Keweenaw Time Traveler expands the immersive experience

The famous Keweenaw Time Traveler (KeTT) is getting a major update. On June 1, the online interactive historical atlas will add 600,000 records across 14 million data variables, an exponential increase from its current 25,000.

Moreover, KeTT will significantly improve the user experience. A newly designed user interface makes it easier to find information about people, places and past stories.

The KeTT is a one-of-a-kind example deep mapping – a living map connecting layers of archival, geological and geospatial data across time and space. Started in 2016 and launched publicly a year later, KeTT is changing the way we learn, share, and research the history and heritage of Michigan’s copper country. The atlas contains historical data from archival collections throughout the region – including the Michigan Technological University Archives, the Keweenaw History Center in Keweenaw National Historical Park, county historical societies from Keweenaw and Houghton and census data from United States — collected and connected using high resolution scans of hundreds of historical maps.

“The Keweenaw Time Traveler provides an immersive mapping experience in which to explore and research people and places in Copper Country from approximately 1880 to 1970,” says Don Lafrenière, KeTT Project Director and Chair of the Department of Social Sciences at Michigan Tech. “It facilitates engagement with the humanities and brings history and geography to life through the use of advanced digital spatial technologies. With the launch of our new interface on June 1, researchers and citizen historians will have access to even more data – data that will be so much easier to search now.

“The Keweenaw Time Traveler is a great example of what can be done with history and technology at a flagship tech university like Michigan Tech.”Don Lafrenière, KeTT Project Director and Chair of Michigan Tech’s Department of Social Sciences

Lafreniere says previous versions of the KeTT have garnered global attention and acclaim, inspiring similar projects from New York to Madrid, Spain. Sarah Fayen Scarlett, co-director of the KeTT project and associate professor of history at Michigan Tech, believes the expanded capabilities of the new release will only increase that exposure. “KeTT is Google Maps for history,” she says. “It’s a way for individuals to better understand their roots, their place in history and the story behind their place. Now, with the new upgrades we’ve built, it will be even more accessible and useful than before.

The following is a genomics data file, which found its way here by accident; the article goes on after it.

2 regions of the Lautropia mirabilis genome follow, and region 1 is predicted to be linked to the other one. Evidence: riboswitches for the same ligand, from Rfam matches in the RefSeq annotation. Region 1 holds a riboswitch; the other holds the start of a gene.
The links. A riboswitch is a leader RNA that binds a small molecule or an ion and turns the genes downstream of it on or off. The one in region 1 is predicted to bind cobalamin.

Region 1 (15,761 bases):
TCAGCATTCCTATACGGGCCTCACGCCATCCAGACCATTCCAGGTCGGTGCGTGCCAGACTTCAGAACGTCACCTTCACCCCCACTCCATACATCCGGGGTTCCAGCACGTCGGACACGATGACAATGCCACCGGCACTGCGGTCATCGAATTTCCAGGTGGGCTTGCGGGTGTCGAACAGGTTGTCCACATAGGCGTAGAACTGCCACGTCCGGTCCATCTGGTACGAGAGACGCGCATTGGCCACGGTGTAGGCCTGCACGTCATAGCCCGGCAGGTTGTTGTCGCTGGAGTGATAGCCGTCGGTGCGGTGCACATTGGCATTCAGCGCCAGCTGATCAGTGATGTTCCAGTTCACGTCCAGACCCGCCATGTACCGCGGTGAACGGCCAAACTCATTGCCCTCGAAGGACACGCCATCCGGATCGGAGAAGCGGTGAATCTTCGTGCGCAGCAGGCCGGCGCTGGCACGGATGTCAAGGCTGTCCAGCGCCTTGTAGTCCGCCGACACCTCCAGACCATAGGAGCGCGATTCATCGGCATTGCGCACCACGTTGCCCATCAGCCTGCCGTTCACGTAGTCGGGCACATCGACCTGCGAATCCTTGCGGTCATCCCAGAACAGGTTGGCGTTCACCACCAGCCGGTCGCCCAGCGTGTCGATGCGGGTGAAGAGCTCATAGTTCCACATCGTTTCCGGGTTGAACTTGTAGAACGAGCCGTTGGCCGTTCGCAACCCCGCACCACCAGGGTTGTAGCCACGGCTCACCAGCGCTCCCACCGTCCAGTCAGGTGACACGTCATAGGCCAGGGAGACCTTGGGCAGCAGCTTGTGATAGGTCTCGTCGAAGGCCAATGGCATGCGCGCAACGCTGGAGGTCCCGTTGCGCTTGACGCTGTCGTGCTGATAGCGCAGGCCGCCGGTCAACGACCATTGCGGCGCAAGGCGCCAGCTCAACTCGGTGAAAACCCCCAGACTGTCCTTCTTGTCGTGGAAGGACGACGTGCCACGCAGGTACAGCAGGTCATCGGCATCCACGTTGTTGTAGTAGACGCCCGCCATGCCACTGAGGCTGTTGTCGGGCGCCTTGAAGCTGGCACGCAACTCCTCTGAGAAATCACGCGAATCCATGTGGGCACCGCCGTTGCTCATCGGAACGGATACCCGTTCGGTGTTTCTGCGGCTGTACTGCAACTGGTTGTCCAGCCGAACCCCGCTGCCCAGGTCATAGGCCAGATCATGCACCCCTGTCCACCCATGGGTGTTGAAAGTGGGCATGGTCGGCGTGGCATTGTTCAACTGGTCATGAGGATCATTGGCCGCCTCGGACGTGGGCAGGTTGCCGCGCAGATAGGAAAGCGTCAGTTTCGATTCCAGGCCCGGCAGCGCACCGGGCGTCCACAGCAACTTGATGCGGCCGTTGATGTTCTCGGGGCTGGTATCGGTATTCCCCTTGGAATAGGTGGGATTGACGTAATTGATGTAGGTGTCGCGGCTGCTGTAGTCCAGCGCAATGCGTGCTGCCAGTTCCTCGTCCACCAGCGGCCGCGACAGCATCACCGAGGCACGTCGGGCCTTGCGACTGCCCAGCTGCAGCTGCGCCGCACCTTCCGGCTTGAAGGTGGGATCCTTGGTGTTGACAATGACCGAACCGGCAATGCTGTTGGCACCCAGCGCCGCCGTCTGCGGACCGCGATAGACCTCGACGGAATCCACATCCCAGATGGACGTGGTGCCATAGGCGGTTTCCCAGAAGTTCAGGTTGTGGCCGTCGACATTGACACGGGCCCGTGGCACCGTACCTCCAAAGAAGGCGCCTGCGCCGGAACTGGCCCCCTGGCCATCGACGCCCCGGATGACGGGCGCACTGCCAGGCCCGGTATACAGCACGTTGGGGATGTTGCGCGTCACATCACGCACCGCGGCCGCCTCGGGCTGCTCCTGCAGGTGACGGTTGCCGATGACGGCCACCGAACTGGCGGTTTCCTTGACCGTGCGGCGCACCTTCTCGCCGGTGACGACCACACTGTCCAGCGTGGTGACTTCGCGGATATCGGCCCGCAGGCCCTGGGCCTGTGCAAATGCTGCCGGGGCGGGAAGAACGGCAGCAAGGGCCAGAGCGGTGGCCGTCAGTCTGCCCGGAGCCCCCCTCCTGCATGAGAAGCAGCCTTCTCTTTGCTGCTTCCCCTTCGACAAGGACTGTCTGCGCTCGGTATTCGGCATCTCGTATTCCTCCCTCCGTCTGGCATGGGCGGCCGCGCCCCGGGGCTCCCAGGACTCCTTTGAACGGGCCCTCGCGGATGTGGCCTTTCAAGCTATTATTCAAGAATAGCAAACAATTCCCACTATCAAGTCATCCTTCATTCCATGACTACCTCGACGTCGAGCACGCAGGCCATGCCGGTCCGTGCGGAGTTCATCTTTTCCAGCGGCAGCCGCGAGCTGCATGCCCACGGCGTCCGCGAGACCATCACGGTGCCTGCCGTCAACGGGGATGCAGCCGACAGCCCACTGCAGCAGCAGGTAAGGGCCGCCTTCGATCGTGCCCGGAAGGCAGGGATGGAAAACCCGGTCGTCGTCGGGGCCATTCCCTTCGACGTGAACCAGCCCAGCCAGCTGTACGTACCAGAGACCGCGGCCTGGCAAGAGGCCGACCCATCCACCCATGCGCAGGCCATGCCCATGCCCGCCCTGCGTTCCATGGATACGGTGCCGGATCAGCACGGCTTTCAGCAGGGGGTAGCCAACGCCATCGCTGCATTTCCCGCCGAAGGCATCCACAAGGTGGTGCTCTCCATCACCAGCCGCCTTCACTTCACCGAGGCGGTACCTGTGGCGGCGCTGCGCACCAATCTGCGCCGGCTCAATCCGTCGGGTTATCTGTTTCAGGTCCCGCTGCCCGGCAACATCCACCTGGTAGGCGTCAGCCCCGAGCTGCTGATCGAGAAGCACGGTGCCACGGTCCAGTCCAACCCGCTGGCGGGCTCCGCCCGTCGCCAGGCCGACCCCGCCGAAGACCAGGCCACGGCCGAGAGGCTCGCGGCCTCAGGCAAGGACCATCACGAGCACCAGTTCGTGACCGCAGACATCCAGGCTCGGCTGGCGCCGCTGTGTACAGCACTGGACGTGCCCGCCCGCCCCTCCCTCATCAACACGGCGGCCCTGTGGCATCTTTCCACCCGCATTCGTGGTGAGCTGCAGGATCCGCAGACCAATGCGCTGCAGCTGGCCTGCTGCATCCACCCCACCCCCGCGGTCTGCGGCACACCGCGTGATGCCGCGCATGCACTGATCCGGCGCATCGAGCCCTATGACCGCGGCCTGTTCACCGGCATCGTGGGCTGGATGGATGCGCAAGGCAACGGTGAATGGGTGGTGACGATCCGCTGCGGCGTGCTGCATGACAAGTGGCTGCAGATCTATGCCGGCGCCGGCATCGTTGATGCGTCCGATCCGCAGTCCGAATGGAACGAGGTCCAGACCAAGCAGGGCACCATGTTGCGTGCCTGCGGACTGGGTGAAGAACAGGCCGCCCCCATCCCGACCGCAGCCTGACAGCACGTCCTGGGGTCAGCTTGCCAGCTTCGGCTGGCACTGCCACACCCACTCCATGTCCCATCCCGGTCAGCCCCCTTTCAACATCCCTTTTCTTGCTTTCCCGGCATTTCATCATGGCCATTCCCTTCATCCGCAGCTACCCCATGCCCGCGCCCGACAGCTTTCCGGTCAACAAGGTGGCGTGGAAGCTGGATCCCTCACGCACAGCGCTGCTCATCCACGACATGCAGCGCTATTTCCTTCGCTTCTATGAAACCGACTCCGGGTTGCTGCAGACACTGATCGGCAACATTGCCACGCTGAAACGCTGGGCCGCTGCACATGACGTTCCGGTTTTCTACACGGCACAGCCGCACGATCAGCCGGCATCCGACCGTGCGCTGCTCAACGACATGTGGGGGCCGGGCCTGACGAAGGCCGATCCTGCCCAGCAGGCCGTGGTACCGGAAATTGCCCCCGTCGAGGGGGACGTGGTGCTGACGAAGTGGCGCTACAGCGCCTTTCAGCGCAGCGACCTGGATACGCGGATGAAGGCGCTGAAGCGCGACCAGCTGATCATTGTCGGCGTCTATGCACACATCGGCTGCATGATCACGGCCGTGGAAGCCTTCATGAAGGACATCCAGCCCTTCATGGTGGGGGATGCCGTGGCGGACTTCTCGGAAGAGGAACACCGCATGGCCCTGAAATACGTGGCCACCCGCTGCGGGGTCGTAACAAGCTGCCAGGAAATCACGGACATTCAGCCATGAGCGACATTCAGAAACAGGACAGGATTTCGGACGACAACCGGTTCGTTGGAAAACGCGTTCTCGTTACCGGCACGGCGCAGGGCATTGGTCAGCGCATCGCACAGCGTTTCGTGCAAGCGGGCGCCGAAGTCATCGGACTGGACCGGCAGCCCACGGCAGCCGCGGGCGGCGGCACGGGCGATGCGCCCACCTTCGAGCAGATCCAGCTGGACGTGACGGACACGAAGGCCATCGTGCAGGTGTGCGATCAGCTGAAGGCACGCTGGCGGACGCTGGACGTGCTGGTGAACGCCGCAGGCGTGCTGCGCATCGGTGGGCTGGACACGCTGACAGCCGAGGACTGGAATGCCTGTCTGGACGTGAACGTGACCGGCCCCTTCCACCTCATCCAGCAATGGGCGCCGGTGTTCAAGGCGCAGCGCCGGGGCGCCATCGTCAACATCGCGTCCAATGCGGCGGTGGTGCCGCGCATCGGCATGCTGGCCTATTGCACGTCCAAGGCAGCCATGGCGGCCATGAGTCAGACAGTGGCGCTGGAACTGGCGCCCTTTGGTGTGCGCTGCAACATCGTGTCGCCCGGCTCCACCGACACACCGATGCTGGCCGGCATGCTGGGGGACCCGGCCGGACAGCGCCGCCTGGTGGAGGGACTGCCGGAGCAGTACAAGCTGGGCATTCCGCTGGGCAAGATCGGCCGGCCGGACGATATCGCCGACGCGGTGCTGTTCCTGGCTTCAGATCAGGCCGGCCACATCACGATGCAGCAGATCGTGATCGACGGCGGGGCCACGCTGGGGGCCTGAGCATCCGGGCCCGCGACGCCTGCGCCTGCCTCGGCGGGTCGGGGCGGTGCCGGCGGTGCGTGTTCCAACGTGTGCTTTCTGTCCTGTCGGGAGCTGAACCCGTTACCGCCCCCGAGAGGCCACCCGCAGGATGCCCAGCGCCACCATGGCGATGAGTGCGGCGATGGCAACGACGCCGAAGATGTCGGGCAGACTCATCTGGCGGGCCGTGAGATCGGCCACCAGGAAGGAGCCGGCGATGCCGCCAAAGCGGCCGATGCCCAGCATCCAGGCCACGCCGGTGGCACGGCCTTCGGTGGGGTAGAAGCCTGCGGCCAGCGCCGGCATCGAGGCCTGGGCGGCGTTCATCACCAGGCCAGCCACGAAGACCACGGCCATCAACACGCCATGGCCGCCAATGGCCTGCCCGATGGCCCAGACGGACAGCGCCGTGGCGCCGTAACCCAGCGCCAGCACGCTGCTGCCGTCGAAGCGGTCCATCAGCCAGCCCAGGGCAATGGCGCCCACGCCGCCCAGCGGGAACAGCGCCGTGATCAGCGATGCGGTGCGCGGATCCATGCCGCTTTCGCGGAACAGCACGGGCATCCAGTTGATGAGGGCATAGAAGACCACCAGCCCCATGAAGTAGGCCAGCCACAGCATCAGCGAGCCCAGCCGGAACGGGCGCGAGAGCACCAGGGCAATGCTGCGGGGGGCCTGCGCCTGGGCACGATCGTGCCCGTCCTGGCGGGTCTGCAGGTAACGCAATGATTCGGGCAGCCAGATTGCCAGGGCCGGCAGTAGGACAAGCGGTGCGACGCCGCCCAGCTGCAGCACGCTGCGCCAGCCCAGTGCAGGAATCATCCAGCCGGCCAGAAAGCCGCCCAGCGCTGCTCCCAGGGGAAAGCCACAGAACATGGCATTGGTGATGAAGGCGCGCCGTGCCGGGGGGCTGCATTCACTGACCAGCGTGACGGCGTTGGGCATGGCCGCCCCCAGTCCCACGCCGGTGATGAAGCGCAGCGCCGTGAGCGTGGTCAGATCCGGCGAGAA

The Keweenaw Time Traveler

The Keweenaw Time Traveler is an interactive online historical atlas that is changing the way we learn, share and research the history and heritage of Michigan’s Copper Country. It is the public face of the Copper Country Historical Spatial Data Infrastructure hosted in Michigan Tech Historical Environments Spatial Analysis Laboratory.

The KeTT is one of the oldest continuously funded projects in the Department of Social Sciences. It has received over $1.4 million in financial support, including the National Endowment for the Humanities Office of Digital Humanities. Other funders and partners include the Council on Library and Information Resources, the Portage Health Foundation, and the Carnegie Museum of the Keweenaw.

Keweenaw citizen historians and others interested in KeTT are invited to attend a relaunch celebration on June 2 at 6 p.m. at the Carnegie Museum of the Keweenaw (105 Huron St., Houghton). Please register on keweenawhistory.com.

An online launch celebration will take place on Facebook Live on June 3 at 3 p.m. EDT. For more details, visit facebook.com/keweenawtimetraveler.

Michigan Technological University is a public research university founded in 1885 in Houghton, Michigan, and enrolls more than 7,000 students from 55 countries around the world. Consistently ranked among the top universities in the nation for return on investment, the University offers more than 125 undergraduate and graduate programs in science and technology, engineering, computer science, forestry, business and economics, health professions, science humanities, mathematics, social sciences, and the arts. The rural campus is located a few miles from Lake Superior in Michigan’s Upper Peninsula, providing year-round opportunities for outdoor adventure.

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